In January of this year, New Jersey enacted a package of laws designed to root out and punish misclassification of employees as independent contractors. One of those laws, N.J.S.A. 34:1A-1.19, which went into effect on April 1, 2020, requires all New Jersey employers to post a notice regarding employee misclassification, in a form issued by the New Jersey Department of Labor and Workforce Development (NJDOL). In May 2020, the NJDOL issued the required notice, which all New Jersey employers must post in a place or places accessible to all employees, in each of the employer’s workplaces within the state.
Well, I Know a Little About Wellness Programs: Court Finds EEOC’s Incentive Limit Unsupported, Remands to Agency
On August 22, 2017, the U.S. District Court for the District of Columbia issued its decision in the American Association of Retired Persons, Inc.’s (AARP) challenge to the wellness program regulations issued by the U.S. Equal Employment Opportunity Commission (EEOC) in 2016 relating to the incentives allowable for participation in an employee health program under the Americans with Disabilities Act (ADA) and the Genetic Information Nondiscrimination Act of 2008 (GINA).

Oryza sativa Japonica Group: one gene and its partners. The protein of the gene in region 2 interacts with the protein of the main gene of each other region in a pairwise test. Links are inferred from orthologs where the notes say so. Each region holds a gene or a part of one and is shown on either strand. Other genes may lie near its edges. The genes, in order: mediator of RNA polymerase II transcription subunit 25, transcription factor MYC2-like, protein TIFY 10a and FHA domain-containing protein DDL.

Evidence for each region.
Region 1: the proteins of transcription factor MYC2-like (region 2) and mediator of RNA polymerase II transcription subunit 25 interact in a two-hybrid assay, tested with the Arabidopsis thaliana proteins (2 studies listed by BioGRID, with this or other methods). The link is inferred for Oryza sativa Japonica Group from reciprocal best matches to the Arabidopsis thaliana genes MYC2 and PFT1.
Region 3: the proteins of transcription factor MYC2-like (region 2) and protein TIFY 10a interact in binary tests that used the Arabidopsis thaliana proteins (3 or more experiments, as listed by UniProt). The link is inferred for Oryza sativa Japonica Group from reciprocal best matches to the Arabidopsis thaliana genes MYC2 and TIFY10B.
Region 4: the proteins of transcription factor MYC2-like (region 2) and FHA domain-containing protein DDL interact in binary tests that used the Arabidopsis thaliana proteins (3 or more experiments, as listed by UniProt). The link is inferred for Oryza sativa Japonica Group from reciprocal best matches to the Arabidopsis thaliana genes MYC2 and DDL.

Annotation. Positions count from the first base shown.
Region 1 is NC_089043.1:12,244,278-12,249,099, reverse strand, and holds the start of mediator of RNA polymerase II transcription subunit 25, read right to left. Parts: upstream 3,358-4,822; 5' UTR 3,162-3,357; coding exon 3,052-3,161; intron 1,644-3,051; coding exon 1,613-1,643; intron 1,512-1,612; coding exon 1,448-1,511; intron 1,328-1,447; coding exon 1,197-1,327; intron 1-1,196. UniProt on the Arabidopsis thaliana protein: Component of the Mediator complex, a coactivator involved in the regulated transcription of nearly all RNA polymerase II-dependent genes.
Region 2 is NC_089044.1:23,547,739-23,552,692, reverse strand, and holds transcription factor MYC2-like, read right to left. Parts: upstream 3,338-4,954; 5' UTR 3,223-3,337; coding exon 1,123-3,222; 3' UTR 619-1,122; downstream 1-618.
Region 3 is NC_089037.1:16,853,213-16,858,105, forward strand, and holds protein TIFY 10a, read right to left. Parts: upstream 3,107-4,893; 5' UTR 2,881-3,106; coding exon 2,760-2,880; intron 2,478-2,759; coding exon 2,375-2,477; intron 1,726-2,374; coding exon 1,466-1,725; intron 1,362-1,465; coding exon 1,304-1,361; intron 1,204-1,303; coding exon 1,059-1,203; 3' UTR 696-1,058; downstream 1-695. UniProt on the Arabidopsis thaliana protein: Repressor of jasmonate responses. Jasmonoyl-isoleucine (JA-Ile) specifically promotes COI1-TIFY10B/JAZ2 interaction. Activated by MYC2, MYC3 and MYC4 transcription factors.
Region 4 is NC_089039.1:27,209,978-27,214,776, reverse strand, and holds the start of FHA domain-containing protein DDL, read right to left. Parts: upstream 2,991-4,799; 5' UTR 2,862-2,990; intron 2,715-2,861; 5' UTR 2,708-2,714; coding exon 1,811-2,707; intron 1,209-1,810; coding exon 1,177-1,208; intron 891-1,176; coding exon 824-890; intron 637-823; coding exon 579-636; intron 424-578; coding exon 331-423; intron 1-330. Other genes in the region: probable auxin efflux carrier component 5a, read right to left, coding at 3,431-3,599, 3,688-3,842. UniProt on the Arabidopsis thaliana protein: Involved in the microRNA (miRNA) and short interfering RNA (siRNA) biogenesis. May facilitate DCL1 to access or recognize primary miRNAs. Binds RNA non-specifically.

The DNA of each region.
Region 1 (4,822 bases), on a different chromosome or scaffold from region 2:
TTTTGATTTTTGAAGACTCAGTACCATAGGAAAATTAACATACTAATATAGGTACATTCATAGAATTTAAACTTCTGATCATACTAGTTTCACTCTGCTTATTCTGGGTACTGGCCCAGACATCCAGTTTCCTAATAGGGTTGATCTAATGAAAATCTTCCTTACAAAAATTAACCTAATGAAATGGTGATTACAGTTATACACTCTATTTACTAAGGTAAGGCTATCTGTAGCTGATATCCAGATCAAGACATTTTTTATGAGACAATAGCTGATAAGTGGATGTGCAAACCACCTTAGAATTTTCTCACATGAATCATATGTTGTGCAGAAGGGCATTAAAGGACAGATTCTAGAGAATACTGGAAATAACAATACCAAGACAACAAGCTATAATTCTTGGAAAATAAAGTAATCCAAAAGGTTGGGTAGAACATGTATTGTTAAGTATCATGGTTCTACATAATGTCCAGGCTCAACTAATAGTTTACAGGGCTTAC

In response to a lawsuit filed by a number of San Antonio business groups, the San Antonio City Council approved certain revisions to the city’s paid sick leave (PSL) ordinance, including renaming it the Sick and Safe Leave (SSL) ordinance. The SSL ordinance is scheduled to become effective on December 1, 2019.
Federal Court in North Carolina Tackles Associational Discrimination Claim Brought by Teacher With Disabled Son
On February 26, 2020, in the case of Schmitz v. Alamance-Burlington Board of Education, the United States District Court for the Middle District of North Carolina granted in part and denied in part a motion to dismiss claims for associational discrimination under the Americans with Disabilities Act (ADA), retaliation under the ADA, and wrongful termination in violation of public policy. In the opinion and order, the court paved the way for the plaintiff to pursue associational discrimination claims.